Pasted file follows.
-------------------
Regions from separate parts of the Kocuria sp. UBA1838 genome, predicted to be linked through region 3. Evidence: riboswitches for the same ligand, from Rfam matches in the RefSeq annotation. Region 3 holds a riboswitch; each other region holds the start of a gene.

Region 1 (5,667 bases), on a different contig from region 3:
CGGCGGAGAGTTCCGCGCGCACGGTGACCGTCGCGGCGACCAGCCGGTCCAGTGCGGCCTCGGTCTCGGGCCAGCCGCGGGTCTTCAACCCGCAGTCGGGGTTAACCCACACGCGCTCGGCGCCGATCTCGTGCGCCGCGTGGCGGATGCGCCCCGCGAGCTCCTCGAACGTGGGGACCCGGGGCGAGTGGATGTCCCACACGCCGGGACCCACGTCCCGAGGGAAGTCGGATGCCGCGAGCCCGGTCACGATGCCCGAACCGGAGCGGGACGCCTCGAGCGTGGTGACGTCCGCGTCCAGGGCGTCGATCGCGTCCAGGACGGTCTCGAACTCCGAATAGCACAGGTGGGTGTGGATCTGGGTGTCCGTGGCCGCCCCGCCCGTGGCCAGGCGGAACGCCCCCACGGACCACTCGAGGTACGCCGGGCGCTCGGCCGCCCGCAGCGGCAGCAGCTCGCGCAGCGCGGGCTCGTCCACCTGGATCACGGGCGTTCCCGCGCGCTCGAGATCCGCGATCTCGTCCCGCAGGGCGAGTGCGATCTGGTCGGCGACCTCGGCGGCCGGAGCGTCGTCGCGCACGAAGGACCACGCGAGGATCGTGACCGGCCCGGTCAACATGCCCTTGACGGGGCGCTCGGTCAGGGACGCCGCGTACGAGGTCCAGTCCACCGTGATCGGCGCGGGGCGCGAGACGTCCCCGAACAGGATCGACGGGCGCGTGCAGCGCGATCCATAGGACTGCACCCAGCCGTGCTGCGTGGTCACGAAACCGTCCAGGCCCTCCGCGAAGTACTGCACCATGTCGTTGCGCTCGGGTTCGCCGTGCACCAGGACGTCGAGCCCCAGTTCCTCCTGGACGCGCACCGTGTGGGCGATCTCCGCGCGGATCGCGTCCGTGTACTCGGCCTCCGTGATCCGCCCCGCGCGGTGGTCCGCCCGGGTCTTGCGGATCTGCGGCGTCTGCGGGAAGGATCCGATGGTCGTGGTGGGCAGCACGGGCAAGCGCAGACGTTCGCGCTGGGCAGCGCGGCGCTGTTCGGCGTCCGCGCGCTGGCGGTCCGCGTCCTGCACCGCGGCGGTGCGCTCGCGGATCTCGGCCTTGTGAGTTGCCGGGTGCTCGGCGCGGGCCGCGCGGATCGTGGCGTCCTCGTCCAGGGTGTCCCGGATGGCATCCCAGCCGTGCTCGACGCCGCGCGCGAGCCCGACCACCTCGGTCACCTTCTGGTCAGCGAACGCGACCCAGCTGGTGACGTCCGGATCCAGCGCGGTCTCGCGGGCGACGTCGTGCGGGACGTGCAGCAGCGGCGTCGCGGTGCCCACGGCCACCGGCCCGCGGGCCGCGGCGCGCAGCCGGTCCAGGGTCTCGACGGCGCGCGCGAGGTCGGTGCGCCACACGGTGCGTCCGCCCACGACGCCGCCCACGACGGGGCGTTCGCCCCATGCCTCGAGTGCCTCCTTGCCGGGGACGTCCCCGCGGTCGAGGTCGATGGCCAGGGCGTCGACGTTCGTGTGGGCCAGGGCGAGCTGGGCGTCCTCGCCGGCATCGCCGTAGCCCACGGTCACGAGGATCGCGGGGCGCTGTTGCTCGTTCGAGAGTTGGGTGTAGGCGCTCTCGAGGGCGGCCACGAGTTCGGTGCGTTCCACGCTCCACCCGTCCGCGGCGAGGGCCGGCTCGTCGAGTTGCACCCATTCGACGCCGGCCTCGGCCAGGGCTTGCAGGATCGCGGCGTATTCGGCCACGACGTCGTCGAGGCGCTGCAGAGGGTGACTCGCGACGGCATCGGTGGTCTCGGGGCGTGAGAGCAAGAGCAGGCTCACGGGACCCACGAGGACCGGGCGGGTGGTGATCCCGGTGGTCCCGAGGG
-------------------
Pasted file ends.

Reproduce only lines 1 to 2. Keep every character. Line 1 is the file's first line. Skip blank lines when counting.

Regions from separate parts of the Kocuria sp. UBA1838 genome, predicted to be linked through region 3. Evidence: riboswitches for the same ligand, from Rfam matches in the RefSeq annotation. Region 3 holds a riboswitch; each other region holds the start of a gene.

Region 1 (5,667 bases), on a different contig from region 3: